HC Deb 28 November 1951 vol 494 cc1663-8

It shall be the duty of the Territorial and Auxiliary Forces Association in each county to make itself acquainted with and conform to the plan of the Army Council for the organisation of the Home Guard, and to ascertain the military resources and' capabilities of the county, and to render advice and assistance to the Army Council and to such officers as the Army may direct.—[Mr. Swingler.]

Brought up, and read the First time

Mr. Swingler

I beg to move, "That the Clause be read a Second time."

I understand, Mr. Hopkin Morris, that it is your intention to take this Clause and the following three Clauses together. Is that so?

The Deputy-Chairman

Yes, that is so. The Committee can debate the other three with this one.

Mr. Swingler

I am sorry to detain the Committee at this late hour, but it will be agreed that I have waited a long time to move his very important Clause, I am sorry that neither of the representatives of the War Office is here, and I hope that the Patronage Secretary will see that some representative of the War Office is present on the Treasury Bench at some time during the discussion of the Clauses so that we may have a reply.

I see that the Secretary of State has now entered the Chamber. Perhaps I may inform him that we are discussing this Clause and the next three together and that the subject is the rôle of the Territorial Association. I propose to quote from the statement, which has been referred to from time to time during the Committee stage, made by my right hon. Friend the Member for Easington (Mr. Shinwell) on 15th November, 1950, when, as Minister of Defence, he answered a Question about the Home Guard. He said: The Home Guard will be raised and operated on a Territorial basis, and will be administered by the War Office through the medium of Territorial and Auxiliary Forces Associations. Command will be exercised through normal Service channels."—[OFFICIAL REPORT, 15th November, 1950: Vol. 480, c. 1715.] In his Second Reading speech, the Secretary of State made the following statement: …in framing the Bill…we are only following the procedure which was adopted in the Territorial and Reserve Forces Act, 1907, and in the Army Reserve Act, 1950."—[OFFICIAL REPORT, 22nd November, 1951; Vol. 494, c. 580.] I want to draw the attention of the Secretary of State to the fact that all the new Clauses that we are discussing are taken from the Territorial and Reserve Forces Act, 1907. There is nothing in the Bill about the machinery for the administration 'of the proposed Home Guard. There is nothing whatsoever in the Bill about the chain of command to be established, and that is a rather extraordinary omission, particularly as the Secretary of State says this Bill was framed on the lines of the Territorial Army Act 'of 1907. One of the important features of the 1907 Act was that it contained an Appendix setting out in detail the exact chain of command and the machinery for the administration of the Territorial Army that was to be established.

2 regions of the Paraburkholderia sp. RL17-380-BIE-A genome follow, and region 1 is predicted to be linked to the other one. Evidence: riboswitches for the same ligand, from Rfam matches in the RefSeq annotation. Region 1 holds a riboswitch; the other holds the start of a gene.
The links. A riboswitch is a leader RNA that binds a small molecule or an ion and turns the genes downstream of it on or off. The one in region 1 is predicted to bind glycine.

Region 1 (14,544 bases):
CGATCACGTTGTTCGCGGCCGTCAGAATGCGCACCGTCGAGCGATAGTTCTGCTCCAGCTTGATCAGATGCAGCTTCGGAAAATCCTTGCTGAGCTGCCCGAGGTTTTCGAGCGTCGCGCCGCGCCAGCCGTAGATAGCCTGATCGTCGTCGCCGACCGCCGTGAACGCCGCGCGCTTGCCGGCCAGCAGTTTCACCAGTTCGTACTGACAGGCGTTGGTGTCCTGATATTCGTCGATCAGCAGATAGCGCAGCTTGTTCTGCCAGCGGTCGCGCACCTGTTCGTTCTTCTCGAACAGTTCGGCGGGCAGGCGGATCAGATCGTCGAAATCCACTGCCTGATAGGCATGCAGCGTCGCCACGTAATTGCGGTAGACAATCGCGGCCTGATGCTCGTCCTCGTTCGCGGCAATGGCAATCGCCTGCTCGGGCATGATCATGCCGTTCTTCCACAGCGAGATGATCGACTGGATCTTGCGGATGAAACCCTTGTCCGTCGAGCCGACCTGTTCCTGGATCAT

11.0 p.m.

The new Clauses are adapted from that Act. What is proposed is, first of all, that the Army Council should have the responsibility for making the plan for the organisation of the Home Guard. I think it will be generally agreed that responsibility for the general organisation of the Home Guard must lie in the Army Council, and that there should be laid upon the Territorial and Auxiliary Forces Associations the duty by which the counties make themselves acquainted with and conform to the Army Council's plan and see how it can best be applied to the counties.

In the second place we propose that certain powers and duties of the Home Guard should be transferred to the Territlorial Army and Auxiliary Forces Association, and one of these new Clauses details powers and duties that could be so transferred, so that the Associations could carry out the organisation of the Home Guard—its recruitment, its training, its accommodation. These proposals are based upon what is set out in the 1907 Act.

In the fourth place we give power to the Army Council to pay to the Associations out of moneys provided by Parliament sums that are required for the organisation of the Home Guard.

I think it will be generally agreed that the Territorial Army and Auxiliary Forces Associations are the appropriate bodies for the organisation of this Home Guard because, in the first place, they are local bodies, and, in the second place, they are representative bodies, representative of employers of labour and representative of trade unions—and the Secretary of State had given us certain assurances in the Committee discussions about consultations with employers of labour and trade unions in the organisation of the Home Guard.

Here in the Associations we hays, representatives of employers and trade unions who can actually participate in the recruitment, in the administration, and in the organisation of the Home Guard. The Associations should know from this Bill when it becomes an Act what their duties and powers are, and they should know what the chain of command is, and what powers are transferred to them and the financial arrangements made.